You'd have to have your head in the sand not to know that the widespread use of torture has wrecked the reputation of the United States of America. The story, which should have been over with departure of George W. Bush from the White House, has been unfortunately continued with Barack Obama's insistence that he will violate the Freedom of Information Act by concealing photographic evidence of torture. Obama's coverup is keeping America's torture in the news, proving that it's the coverup, as much as the torture itself, that damages America's position in the world.
Last week, Representative Rush Holt introduced a common sense amendment to this year's Defense appropriations bill. The amendment will, if it is included in the equivalent Senate legislation, require the military to videotape all its interrogations, excepting those tactical interrogations that take place on the battlefield and cannot be taped because of practical considerations.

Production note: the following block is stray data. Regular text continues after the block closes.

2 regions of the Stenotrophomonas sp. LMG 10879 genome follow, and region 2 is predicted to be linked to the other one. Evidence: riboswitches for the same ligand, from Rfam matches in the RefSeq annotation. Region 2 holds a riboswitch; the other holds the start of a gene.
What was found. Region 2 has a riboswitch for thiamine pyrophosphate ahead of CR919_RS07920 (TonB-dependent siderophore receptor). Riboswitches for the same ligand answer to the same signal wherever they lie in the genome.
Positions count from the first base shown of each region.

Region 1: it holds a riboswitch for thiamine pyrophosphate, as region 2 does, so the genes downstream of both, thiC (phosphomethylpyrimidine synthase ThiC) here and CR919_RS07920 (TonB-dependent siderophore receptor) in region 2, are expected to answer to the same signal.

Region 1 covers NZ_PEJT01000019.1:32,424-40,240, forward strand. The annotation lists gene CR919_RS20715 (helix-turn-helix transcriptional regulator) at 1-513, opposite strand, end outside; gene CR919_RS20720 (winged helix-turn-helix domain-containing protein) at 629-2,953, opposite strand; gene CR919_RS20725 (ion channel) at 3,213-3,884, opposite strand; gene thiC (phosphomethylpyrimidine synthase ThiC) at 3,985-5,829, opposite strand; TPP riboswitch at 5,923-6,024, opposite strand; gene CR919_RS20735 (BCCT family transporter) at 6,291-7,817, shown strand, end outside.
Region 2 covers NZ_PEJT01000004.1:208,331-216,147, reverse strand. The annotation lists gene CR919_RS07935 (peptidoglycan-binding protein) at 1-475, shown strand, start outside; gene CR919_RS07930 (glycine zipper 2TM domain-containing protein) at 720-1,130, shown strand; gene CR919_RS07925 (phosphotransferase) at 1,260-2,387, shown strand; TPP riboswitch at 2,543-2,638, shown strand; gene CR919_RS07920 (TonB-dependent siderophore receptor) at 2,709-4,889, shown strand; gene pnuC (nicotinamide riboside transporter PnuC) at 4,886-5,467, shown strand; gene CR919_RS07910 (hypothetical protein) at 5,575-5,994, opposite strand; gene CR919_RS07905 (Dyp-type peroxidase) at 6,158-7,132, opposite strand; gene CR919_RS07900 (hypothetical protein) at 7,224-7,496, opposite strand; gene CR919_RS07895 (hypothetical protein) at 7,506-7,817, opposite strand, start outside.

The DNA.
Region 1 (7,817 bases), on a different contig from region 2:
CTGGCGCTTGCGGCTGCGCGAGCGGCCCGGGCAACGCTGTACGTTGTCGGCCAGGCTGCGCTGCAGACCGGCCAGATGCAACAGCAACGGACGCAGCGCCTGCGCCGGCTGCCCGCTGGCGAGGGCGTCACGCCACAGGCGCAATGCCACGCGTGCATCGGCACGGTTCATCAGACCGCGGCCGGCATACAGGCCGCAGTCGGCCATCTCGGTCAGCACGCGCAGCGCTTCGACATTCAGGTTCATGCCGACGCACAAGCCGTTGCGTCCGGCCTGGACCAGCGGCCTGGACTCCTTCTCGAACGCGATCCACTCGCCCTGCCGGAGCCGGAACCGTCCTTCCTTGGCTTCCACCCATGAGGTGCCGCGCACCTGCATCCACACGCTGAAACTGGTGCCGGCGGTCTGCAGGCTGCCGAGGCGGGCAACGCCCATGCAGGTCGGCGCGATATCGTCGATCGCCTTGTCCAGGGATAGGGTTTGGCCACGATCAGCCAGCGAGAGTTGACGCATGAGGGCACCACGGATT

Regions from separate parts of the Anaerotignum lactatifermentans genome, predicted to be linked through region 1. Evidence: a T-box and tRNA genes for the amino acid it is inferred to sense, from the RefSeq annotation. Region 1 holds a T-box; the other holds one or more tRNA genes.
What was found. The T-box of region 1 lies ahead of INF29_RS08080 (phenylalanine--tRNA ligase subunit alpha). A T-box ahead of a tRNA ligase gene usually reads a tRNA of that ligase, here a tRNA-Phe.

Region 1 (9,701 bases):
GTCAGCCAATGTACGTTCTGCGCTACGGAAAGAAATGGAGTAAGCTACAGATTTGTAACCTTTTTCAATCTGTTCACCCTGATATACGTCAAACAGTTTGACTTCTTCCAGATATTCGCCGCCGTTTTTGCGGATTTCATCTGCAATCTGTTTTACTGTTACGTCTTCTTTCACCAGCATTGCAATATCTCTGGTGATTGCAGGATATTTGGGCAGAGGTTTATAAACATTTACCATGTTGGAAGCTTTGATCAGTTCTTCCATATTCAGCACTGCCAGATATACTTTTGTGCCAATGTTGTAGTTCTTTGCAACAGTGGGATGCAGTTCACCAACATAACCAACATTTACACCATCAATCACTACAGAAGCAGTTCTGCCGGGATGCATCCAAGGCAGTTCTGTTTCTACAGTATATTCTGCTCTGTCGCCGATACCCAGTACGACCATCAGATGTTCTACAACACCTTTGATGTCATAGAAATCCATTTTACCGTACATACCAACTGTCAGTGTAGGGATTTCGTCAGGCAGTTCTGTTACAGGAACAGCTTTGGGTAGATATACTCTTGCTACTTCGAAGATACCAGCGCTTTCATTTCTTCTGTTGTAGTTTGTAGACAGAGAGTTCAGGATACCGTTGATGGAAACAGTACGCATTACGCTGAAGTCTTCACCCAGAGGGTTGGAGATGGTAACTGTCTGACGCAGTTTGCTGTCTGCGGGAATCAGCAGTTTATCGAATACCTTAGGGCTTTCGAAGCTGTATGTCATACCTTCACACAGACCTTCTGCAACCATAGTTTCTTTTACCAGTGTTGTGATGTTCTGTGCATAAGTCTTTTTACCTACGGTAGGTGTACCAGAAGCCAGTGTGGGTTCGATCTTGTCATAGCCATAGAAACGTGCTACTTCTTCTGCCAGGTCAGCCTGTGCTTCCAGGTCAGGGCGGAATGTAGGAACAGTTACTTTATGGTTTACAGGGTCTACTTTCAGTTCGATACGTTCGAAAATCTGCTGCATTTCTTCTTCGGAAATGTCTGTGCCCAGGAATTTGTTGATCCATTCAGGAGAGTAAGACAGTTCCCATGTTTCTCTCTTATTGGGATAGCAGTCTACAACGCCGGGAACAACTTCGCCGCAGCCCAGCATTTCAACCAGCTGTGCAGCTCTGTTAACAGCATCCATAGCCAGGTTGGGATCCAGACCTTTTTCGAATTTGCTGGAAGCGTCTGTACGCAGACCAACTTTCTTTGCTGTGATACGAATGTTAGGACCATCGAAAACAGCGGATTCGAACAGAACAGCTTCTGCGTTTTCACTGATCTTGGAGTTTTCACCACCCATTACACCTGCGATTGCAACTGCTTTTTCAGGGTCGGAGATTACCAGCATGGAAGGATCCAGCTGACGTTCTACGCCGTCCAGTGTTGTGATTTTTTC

This bill protects interrogators as much as it protects the prisoners being interrogated. It also ensures that the intelligence collected by the military will be accurate, protecting soldiers and government agents who will depend upon that intelligence in dangerous situations. It's for these reasons that, earlier this year, a military task force requested the policy of required videotaping of interrogations.
Yet, for Representative Mike Arcuri, that isn't good enough. Arcuri voted against the Holt Amendment, ignoring military advice and leaving interrogations in the dark ages of Bush and Cheney. Arcuri's vote was bad for American soldiers, and bad for the reputation of the USA.